from the present surface. The character of the bottom has already been indicated. The pottery found appeared to be indistinguishable from that recovered from the ditch of the early fort. The quantity, however, was not very large. The corresponding portion of the inner ditch at the north gate was not excavated further than was necessary to determine its position. That opposite the south gate produced almost no relics.

An interesting circumstance connected with these 'clavicula-shaped ditches' has still to be recorded. It was definitely ascertained, on evidence which will be produced later, that there had been at some time or other a reorganisation of the defences which had resulted in the filling up of those portions of the inner ditch which projected in front of the north, south, and west gates. That is, the use of this form of obstacle was deliberately abandoned. Nor was recourse had to it again in the subsequent reconstruction, when the area of the fort was so much reduced that the original north and south gates had to be closed and new ones opened some distance further east. Similarly, in the south annexe the early gate was covered by an overlapping ditch, but there was none in front of the later one. Whatever may have been the reason for the difference in the plan of the defences which distinguished the east gate from the gates on the other sides of the fort, it is clear that the method of protecting the gate was in all of them based upon the same principles, and the fact that the protection of the gates, which on the north, south and west was insured by means of an overlapping arm of the inner ditch, was on the east accomplished by the prolongation of the outer ditches, seems to prove that the triple ditches which surround the enlarged fort all belong to its original plan.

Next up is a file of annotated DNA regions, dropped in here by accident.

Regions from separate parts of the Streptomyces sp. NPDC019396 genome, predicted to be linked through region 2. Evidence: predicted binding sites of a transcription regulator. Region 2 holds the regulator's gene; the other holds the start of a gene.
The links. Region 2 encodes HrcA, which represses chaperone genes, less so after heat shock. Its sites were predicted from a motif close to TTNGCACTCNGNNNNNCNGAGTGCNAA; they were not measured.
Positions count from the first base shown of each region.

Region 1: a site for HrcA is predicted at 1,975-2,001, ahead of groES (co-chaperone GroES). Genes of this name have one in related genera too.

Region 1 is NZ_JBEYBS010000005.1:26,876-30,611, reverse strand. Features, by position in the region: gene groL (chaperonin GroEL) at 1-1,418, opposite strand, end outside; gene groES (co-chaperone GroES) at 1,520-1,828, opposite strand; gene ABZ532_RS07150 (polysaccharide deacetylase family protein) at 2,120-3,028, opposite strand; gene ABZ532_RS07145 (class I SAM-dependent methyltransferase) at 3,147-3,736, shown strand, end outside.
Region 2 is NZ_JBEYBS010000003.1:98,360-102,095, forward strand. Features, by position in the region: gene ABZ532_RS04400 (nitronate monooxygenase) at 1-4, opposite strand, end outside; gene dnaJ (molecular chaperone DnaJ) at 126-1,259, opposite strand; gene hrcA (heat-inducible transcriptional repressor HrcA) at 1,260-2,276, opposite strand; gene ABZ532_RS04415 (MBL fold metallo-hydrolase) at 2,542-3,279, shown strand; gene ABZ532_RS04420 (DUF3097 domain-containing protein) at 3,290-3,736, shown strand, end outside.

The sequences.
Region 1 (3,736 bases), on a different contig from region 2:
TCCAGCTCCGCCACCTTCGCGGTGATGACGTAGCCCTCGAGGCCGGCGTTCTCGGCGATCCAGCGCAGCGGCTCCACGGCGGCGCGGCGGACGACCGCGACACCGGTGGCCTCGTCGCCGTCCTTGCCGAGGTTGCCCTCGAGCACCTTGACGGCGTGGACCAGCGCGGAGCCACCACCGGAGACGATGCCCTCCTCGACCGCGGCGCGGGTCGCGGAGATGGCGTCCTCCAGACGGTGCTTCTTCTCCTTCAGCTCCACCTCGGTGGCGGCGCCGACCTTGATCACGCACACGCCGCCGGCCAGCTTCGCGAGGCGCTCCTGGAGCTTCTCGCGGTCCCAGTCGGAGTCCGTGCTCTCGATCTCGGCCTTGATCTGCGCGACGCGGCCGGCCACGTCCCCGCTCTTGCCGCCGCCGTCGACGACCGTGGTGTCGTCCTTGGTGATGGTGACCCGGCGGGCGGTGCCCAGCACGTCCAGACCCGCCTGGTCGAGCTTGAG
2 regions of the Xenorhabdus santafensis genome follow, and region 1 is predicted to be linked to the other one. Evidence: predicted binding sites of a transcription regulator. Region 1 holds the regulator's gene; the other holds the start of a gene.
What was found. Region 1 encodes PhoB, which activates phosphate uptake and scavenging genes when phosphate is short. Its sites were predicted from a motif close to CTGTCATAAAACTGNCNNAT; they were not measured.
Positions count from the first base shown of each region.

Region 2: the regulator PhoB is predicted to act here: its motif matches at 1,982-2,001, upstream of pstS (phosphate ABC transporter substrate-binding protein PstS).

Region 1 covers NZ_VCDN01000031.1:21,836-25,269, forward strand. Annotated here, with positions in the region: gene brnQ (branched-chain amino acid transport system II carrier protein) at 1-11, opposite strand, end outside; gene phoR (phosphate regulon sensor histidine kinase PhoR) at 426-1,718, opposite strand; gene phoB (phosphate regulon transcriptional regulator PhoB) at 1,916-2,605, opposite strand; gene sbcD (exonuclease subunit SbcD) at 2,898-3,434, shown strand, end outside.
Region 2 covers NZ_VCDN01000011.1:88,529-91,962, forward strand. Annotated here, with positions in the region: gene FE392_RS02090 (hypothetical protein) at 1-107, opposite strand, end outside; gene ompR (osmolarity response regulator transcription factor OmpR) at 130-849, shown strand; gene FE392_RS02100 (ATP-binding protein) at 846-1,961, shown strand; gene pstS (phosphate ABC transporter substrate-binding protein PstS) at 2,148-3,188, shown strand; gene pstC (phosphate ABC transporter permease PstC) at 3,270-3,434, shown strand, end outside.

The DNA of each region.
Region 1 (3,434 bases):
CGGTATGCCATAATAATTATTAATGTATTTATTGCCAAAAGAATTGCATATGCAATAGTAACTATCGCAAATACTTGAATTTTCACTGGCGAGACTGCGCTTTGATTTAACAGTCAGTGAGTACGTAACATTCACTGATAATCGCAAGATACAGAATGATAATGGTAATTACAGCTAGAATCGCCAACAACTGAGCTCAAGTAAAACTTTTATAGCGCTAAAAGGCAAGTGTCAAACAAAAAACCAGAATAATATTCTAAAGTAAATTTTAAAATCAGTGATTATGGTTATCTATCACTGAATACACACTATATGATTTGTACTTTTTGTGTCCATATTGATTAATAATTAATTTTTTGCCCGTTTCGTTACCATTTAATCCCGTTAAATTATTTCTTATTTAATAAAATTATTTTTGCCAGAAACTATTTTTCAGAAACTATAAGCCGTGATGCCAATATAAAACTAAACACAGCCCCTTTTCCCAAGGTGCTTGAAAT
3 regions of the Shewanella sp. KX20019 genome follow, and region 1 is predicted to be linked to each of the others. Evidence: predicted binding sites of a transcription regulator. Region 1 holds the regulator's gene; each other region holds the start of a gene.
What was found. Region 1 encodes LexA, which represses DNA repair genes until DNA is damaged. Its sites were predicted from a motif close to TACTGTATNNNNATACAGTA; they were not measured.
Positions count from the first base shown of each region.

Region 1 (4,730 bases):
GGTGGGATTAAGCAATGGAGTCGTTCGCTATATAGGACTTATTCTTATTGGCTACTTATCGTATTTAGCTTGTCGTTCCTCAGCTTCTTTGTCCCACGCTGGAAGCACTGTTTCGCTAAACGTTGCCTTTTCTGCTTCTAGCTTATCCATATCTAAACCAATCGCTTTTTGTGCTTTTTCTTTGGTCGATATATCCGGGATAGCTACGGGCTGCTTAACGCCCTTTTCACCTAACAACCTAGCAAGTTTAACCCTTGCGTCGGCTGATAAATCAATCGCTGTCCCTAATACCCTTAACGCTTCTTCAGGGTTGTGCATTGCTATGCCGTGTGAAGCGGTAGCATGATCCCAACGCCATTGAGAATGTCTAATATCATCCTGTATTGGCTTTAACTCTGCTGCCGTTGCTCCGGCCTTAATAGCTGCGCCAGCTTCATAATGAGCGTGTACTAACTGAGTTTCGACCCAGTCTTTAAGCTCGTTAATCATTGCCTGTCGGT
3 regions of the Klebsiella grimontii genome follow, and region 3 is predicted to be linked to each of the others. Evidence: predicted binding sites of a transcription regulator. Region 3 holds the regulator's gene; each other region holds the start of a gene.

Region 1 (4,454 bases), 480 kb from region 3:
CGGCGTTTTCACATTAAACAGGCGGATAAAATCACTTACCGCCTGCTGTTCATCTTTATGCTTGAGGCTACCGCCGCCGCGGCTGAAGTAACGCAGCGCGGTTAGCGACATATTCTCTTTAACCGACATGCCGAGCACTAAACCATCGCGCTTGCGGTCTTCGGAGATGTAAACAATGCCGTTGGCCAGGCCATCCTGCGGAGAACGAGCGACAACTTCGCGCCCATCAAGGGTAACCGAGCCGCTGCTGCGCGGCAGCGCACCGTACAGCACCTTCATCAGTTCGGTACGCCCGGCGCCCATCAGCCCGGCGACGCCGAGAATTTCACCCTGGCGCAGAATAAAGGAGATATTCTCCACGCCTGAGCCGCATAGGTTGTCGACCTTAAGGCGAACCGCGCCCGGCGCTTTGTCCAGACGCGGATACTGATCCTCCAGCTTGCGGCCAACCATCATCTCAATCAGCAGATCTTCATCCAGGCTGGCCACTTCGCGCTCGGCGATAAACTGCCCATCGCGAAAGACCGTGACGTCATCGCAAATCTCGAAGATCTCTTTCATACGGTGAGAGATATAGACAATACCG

The Wall

Behind the inner ditch of the fort lay the berm, a narrow platform, the existence of which was no doubt due to the fact that the heavy wall had to be placed sufficiently far from the ditch to prevent its weight causing subsidence. For the greater part of the circuit all that remained of the wall were the cobbles which had formed the foundation, with here and there a piece of red sandstone among them. Where it had crossed the ditches of the early fort, or where, as was the case on the west front, it was placed above one of them, the cobbles were carried down to the bottom. The superstructure itself had been almost entirely removed. Fortunately, however, on the west side near the south angle of the fort, a portion was discovered showing the lower courses in sufficiently good preservation to